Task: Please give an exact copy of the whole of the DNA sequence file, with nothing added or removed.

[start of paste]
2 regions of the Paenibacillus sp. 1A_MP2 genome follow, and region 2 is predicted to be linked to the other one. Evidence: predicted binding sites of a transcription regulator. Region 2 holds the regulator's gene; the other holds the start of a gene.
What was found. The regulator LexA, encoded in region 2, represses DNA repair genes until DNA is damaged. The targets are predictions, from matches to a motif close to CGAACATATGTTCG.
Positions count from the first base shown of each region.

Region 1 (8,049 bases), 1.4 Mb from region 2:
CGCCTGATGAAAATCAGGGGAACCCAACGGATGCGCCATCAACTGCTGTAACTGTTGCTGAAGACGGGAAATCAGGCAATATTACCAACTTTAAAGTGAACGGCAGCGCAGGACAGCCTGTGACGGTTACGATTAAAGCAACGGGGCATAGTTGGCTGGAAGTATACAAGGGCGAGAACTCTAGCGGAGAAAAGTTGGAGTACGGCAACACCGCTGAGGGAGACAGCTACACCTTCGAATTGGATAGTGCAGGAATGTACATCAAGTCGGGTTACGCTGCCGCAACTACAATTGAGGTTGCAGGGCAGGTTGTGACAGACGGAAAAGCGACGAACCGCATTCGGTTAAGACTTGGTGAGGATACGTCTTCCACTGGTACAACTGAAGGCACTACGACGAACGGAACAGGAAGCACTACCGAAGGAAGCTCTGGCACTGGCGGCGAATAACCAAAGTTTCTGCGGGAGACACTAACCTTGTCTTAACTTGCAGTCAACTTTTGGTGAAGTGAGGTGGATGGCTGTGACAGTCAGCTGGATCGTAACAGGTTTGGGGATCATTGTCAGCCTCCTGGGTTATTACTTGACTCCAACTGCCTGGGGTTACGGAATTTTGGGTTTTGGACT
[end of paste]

2 regions of the Paenibacillus sp. 1A_MP2 genome follow, and region 2 is predicted to be linked to the other one. Evidence: predicted binding sites of a transcription regulator. Region 2 holds the regulator's gene; the other holds the start of a gene.
What was found. The regulator LexA, encoded in region 2, represses DNA repair genes until DNA is damaged. The targets are predictions, from matches to a motif close to CGAACATATGTTCG.
Positions count from the first base shown of each region.

Region 1 (8,049 bases), 1.4 Mb from region 2:
CGCCTGATGAAAATCAGGGGAACCCAACGGATGCGCCATCAACTGCTGTAACTGTTGCTGAAGACGGGAAATCAGGCAATATTACCAACTTTAAAGTGAACGGCAGCGCAGGACAGCCTGTGACGGTTACGATTAAAGCAACGGGGCATAGTTGGCTGGAAGTATACAAGGGCGAGAACTCTAGCGGAGAAAAGTTGGAGTACGGCAACACCGCTGAGGGAGACAGCTACACCTTCGAATTGGATAGTGCAGGAATGTACATCAAGTCGGGTTACGCTGCCGCAACTACAATTGAGGTTGCAGGGCAGGTTGTGACAGACGGAAAAGCGACGAACCGCATTCGGTTAAGACTTGGTGAGGATACGTCTTCCACTGGTACAACTGAAGGCACTACGACGAACGGAACAGGAAGCACTACCGAAGGAAGCTCTGGCACTGGCGGCGAATAACCAAAGTTTCTGCGGGAGACACTAACCTTGTCTTAACTTGCAGTCAACTTTTGGTGAAGTGAGGTGGATGGCTGTGACAGTCAGCTGGATCGTAACAGGTTTGGGGATCATTGTCAGCCTCCTGGGTTATTACTTGACTCCAACTGCCTGGGGTTACGGAATTTTGGGTTTTGGACT